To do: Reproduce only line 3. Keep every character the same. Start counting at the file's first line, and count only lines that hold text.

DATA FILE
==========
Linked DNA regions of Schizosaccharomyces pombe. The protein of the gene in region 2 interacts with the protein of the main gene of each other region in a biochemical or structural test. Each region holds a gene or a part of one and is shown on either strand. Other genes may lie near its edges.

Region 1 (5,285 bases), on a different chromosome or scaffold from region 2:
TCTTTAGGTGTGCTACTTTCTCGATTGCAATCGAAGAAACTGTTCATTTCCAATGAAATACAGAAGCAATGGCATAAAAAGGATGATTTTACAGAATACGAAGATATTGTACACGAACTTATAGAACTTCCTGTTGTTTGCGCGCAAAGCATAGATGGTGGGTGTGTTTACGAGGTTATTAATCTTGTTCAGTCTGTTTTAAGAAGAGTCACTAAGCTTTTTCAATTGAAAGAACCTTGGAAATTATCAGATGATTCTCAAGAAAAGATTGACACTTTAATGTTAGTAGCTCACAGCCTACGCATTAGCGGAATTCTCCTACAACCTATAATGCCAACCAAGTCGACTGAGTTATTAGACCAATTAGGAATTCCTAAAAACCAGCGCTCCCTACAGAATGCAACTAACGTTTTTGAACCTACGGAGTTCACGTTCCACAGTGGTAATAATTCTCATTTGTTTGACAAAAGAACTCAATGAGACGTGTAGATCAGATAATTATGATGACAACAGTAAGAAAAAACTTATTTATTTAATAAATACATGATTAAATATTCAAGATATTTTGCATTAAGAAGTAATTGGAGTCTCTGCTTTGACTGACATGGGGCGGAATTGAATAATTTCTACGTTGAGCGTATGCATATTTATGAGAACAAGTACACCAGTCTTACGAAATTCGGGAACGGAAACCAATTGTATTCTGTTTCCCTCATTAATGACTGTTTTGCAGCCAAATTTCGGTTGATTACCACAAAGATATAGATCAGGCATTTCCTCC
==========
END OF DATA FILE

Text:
TCTTTAGGTGTGCTACTTTCTCGATTGCAATCGAAGAAACTGTTCATTTCCAATGAAATACAGAAGCAATGGCATAAAAAGGATGATTTTACAGAATACGAAGATATTGTACACGAACTTATAGAACTTCCTGTTGTTTGCGCGCAAAGCATAGATGGTGGGTGTGTTTACGAGGTTATTAATCTTGTTCAGTCTGTTTTAAGAAGAGTCACTAAGCTTTTTCAATTGAAAGAACCTTGGAAATTATCAGATGATTCTCAAGAAAAGATTGACACTTTAATGTTAGTAGCTCACAGCCTACGCATTAGCGGAATTCTCCTACAACCTATAATGCCAACCAAGTCGACTGAGTTATTAGACCAATTAGGAATTCCTAAAAACCAGCGCTCCCTACAGAATGCAACTAACGTTTTTGAACCTACGGAGTTCACGTTCCACAGTGGTAATAATTCTCATTTGTTTGACAAAAGAACTCAATGAGACGTGTAGATCAGATAATTATGATGACAACAGTAAGAAAAAACTTATTTATTTAATAAATACATGATTAAATATTCAAGATATTTTGCATTAAGAAGTAATTGGAGTCTCTGCTTTGACTGACATGGGGCGGAATTGAATAATTTCTACGTTGAGCGTATGCATATTTATGAGAACAAGTACACCAGTCTTACGAAATTCGGGAACGGAAACCAATTGTATTCTGTTTCCCTCATTAATGACTGTTTTGCAGCCAAATTTCGGTTGATTACCACAAAGATATAGATCAGGCATTTCCTCC